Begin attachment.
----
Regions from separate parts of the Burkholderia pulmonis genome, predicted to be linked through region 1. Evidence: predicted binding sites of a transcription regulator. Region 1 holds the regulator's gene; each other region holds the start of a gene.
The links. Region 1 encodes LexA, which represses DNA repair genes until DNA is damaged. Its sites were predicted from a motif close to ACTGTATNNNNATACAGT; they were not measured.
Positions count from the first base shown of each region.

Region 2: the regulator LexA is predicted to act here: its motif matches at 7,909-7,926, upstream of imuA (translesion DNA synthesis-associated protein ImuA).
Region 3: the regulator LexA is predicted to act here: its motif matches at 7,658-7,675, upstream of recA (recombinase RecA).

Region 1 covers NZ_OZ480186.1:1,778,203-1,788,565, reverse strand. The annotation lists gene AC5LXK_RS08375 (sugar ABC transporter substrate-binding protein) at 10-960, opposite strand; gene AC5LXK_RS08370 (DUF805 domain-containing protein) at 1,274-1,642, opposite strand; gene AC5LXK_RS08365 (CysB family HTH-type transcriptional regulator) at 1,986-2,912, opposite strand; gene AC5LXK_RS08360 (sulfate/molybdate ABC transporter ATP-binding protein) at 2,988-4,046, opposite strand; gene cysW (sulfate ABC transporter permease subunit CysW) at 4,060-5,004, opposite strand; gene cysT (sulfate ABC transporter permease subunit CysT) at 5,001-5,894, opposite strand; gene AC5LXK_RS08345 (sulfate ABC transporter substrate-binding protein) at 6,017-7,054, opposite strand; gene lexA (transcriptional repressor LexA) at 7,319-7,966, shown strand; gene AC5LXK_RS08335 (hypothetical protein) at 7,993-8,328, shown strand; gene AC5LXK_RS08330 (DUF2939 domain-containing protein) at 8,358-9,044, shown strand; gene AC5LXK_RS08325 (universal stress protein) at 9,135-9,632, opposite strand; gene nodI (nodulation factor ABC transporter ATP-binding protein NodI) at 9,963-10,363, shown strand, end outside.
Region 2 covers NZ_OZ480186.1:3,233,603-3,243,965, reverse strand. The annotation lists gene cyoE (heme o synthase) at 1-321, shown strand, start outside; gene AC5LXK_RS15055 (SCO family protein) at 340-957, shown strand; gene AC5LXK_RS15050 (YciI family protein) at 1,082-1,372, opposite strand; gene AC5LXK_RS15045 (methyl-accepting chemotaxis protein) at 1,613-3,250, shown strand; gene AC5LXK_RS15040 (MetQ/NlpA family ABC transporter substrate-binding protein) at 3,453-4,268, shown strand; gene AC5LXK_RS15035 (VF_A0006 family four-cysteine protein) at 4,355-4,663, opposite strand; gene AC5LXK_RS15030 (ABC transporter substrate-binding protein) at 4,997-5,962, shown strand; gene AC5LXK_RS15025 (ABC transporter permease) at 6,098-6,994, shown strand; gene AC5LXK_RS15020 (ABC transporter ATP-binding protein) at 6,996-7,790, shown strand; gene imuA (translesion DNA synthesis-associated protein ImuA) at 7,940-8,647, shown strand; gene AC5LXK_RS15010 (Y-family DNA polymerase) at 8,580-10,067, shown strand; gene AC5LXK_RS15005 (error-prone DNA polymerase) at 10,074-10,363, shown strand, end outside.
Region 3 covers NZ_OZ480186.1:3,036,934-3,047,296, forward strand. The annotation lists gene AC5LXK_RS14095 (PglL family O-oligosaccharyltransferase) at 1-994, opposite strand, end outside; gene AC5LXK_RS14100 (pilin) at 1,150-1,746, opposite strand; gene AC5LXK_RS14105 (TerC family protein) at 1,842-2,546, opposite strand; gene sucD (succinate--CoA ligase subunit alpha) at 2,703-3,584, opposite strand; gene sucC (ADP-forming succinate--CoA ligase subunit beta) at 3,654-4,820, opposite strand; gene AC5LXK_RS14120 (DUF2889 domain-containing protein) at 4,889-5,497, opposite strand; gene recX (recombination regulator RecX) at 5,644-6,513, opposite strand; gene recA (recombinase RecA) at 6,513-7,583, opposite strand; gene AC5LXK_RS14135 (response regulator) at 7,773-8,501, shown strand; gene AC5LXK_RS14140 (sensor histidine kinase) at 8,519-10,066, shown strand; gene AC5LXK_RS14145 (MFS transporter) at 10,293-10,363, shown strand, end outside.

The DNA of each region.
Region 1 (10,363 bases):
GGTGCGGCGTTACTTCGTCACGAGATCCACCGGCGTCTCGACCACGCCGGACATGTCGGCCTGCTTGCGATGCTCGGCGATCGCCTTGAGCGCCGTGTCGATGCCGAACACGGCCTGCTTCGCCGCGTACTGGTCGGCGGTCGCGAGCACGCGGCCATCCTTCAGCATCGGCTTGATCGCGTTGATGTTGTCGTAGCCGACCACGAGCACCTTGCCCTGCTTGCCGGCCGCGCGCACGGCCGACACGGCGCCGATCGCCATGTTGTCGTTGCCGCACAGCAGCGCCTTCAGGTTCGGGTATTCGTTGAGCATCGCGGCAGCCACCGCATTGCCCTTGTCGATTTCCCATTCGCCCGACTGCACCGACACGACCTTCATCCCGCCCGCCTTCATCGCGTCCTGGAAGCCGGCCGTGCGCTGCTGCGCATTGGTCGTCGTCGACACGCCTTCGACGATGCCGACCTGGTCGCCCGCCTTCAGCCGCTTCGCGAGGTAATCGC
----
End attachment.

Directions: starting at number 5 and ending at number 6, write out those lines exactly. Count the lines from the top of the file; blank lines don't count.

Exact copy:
Region 3: the regulator LexA is predicted to act here: its motif matches at 7,658-7,675, upstream of recA (recombinase RecA).

Region 1 covers NZ_OZ480186.1:1,778,203-1,788,565, reverse strand. The annotation lists gene AC5LXK_RS08375 (sugar ABC transporter substrate-binding protein) at 10-960, opposite strand; gene AC5LXK_RS08370 (DUF805 domain-containing protein) at 1,274-1,642, opposite strand; gene AC5LXK_RS08365 (CysB family HTH-type transcriptional regulator) at 1,986-2,912, opposite strand; gene AC5LXK_RS08360 (sulfate/molybdate ABC transporter ATP-binding protein) at 2,988-4,046, opposite strand; gene cysW (sulfate ABC transporter permease subunit CysW) at 4,060-5,004, opposite strand; gene cysT (sulfate ABC transporter permease subunit CysT) at 5,001-5,894, opposite strand; gene AC5LXK_RS08345 (sulfate ABC transporter substrate-binding protein) at 6,017-7,054, opposite strand; gene lexA (transcriptional repressor LexA) at 7,319-7,966, shown strand; gene AC5LXK_RS08335 (hypothetical protein) at 7,993-8,328, shown strand; gene AC5LXK_RS08330 (DUF2939 domain-containing protein) at 8,358-9,044, shown strand; gene AC5LXK_RS08325 (universal stress protein) at 9,135-9,632, opposite strand; gene nodI (nodulation factor ABC transporter ATP-binding protein NodI) at 9,963-10,363, shown strand, end outside.